“Allah is our objective; the Quran our constitution; the Prophet is our leader; struggle is our way; and death for the sake of Allah is the highest of our aspirations.”
In 1924, the collapse of the Ottoman Empire in Turkey and the ascension of Ataturk to the leadership of a new secular government, ended the Islamic Caliphate. The Caliphate had been led by Istanbul for centuries, even though its power had steadily waned after the disastrous defeat of Muslim forces by the Poles at the siege of Vienna in 1683. With the establishment of secular rule in Turkey, there was no longer a single Islamic political power.
The reaction to the loss of the Caliphate led to two major Islamist movements, both of which, along with their successor groups, are still making their presence felt today. The first was the Wahabi sect in Saudi Arabia, which soon became the guiding ideology of the House of Saud, and remains the backbone of Salafist ideology to this day. Wahabism grew out of the tribal Bedouin society of the Arabian Peninsula and soon became what Walid Phares calls “Top-Down jihad.”
The second group to emerge in the pursuit of a new Caliphate was “al-Ikhwan al-Muslimeen,” the “Society of Muslim Brothers.” Founded in 1928 by an Egyptian schoolteacher, Hassan al-Banna, it stated its purpose from the outset–shariah law and the restoration of the Islamic Caliphate. The quote at the top of the page is from the Muslim Brotherhood’s mission statement.
As part of al-Banna’s intense hatred for secular and materialist forces in the modern world, he began to adopt elements of European anti-capitalism and Marxism in his ideology. Elements, particularly of the anti-capitalism, can still be found in a great deal of Islamist ideology today. It also led into the kind of internationalism that the international communists were espousing, only with international jihad and shariah law being the goals, rather than communism.
The first major international act of the Muslim Brotherhood was the Great Arab Revolt of 1936-39. Hajj Amin al-Husseini, the Grand Mufti of Jerusalem, incited his people to a three-year war against the British and Jews in the Palestine Mandate. Amin al Husseini was a member of the Muslim Brotherhood. Brotherhood membership spiked during the war, going from around 800 in 1936 to over 200,000 by 1939.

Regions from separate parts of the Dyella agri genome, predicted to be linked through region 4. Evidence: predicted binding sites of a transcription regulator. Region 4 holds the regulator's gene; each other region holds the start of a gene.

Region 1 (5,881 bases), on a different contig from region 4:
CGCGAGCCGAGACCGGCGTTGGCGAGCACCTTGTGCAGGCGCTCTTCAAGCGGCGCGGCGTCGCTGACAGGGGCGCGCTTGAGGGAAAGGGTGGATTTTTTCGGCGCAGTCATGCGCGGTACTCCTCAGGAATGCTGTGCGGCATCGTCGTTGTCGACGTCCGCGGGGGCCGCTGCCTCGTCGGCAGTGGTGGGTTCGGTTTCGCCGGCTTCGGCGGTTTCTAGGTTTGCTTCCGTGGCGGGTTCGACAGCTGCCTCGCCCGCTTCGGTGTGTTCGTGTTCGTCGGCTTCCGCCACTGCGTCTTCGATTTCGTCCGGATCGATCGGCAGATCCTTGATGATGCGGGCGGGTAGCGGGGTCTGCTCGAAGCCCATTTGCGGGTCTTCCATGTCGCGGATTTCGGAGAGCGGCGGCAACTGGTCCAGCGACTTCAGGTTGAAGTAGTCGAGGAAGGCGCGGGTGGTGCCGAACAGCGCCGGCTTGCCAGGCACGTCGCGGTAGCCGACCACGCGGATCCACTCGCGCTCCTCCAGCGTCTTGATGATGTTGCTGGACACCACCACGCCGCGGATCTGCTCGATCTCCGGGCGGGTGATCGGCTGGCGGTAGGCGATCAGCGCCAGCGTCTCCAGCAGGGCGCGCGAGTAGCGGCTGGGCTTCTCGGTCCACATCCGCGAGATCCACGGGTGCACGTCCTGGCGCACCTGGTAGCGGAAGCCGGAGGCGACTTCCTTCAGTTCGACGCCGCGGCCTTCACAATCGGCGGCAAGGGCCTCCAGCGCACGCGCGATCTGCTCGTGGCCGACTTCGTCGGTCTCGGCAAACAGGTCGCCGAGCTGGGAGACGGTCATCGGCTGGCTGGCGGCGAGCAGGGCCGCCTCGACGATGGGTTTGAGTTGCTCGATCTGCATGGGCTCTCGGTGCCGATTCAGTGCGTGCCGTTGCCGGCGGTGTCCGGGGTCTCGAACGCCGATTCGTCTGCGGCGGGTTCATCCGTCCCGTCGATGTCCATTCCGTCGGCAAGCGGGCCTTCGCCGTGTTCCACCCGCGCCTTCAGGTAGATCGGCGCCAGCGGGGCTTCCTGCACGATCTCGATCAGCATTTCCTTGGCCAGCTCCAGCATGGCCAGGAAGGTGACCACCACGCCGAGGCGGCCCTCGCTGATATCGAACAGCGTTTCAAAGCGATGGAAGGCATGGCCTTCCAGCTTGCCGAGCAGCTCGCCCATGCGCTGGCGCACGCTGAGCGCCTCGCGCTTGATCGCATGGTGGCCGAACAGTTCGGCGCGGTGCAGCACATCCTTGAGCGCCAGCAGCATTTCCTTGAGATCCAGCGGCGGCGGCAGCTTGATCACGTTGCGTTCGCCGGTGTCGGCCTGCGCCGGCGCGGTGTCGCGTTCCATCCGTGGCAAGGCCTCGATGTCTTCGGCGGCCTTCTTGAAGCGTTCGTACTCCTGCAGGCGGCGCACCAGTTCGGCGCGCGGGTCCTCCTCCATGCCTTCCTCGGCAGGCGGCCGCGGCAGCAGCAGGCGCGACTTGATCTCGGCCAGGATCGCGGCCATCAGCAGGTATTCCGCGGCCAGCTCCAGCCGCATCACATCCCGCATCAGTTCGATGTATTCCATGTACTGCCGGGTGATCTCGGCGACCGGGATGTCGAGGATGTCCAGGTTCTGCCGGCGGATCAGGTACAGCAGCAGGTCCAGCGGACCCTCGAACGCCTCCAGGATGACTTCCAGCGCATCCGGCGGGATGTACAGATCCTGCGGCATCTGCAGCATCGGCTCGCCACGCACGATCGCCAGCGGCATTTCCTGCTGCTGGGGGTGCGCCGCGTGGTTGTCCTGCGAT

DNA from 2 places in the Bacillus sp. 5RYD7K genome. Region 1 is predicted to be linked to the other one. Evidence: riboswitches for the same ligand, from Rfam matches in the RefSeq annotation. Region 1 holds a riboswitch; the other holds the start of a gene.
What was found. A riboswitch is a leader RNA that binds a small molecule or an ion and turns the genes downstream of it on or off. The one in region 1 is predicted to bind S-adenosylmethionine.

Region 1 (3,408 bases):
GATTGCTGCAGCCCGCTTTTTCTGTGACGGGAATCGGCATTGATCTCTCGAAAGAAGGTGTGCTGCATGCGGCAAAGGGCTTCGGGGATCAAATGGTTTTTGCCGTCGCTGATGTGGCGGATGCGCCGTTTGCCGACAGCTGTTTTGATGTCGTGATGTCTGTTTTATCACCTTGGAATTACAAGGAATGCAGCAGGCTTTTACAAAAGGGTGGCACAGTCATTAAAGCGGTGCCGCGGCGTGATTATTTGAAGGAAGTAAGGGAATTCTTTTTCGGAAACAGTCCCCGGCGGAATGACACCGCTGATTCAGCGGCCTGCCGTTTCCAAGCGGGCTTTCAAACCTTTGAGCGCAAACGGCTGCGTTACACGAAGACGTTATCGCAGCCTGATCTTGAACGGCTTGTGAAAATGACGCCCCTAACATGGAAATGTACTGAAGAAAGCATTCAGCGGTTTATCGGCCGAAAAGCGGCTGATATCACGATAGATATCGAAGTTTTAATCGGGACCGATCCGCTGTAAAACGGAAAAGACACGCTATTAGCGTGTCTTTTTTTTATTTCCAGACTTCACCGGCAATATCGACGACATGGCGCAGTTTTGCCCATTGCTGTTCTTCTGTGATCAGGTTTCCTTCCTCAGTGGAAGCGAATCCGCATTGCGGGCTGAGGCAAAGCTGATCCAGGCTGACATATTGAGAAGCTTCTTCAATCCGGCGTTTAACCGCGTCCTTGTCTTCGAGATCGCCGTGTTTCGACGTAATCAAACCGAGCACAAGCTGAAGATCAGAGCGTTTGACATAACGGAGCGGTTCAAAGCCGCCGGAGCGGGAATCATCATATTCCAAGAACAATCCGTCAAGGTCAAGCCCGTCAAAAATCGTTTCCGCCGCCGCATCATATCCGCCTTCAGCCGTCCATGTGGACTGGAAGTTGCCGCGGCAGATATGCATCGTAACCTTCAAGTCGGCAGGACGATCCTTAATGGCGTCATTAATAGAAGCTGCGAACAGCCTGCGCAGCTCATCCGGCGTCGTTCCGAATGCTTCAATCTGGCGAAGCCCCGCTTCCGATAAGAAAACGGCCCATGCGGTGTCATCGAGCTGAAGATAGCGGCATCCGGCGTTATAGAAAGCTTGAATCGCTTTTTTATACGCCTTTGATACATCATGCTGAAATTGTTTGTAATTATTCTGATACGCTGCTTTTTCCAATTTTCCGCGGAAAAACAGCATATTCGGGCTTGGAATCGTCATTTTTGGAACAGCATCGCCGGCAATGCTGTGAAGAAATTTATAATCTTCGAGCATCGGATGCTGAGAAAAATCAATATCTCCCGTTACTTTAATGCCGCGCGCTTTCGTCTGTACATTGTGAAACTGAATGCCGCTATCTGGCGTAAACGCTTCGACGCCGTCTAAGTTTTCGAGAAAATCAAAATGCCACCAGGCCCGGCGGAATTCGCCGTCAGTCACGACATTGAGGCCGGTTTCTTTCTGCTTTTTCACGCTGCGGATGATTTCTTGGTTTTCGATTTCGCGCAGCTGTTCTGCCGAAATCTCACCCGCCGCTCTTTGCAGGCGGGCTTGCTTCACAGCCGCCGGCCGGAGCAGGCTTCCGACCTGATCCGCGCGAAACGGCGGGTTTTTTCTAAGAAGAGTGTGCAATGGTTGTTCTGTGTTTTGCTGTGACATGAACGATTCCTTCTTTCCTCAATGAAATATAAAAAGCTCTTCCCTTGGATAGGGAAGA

During the Second World War, the Muslim Brotherhood sided with Nazi Germany. The Brotherhood’s institutional anti-Semitism fit well with the Reich’s policies, while other similarities in their worldviews and goals brought the two ideologies even closer together. While Hitler’s ideal was Aryan domination of the world, the Brotherhood’s was Islamic domination of the world. For the time being, Nazi Germany and the Muslim Brotherhood were great friends, united in anti-Semitic and anti-British sentiment.
Hassan al-Banna was firmly committed to an alliance with Nazi Germany, as well as Mussolini’s Fascist Italy. It was al-Husseini, however, who would be the primary bridge figure between the Muslim Brotherhood and the Germans. As early as 1933, he had assured the German envoy to Palestine that he looked forward to the expansion of fascism and anti-democratic governments to other countries. He used Nazi iconography extensively in his Muslim youth groups, and in 1937, even met with Adolf Eichmann to further cement the alliance. In 1941, he met Hitler himself, praising the Germans for “knowing how to get rid of Jews.” From his own memoirs, and testimony from the Nuremberg war crimes trials, it has been revealed that al-Husseini was planning an Auschwitz-style death camp near Nablus. He also directly collaborated in blocking Jewish refugees from entering Palestine, getting them sent to the death camps instead.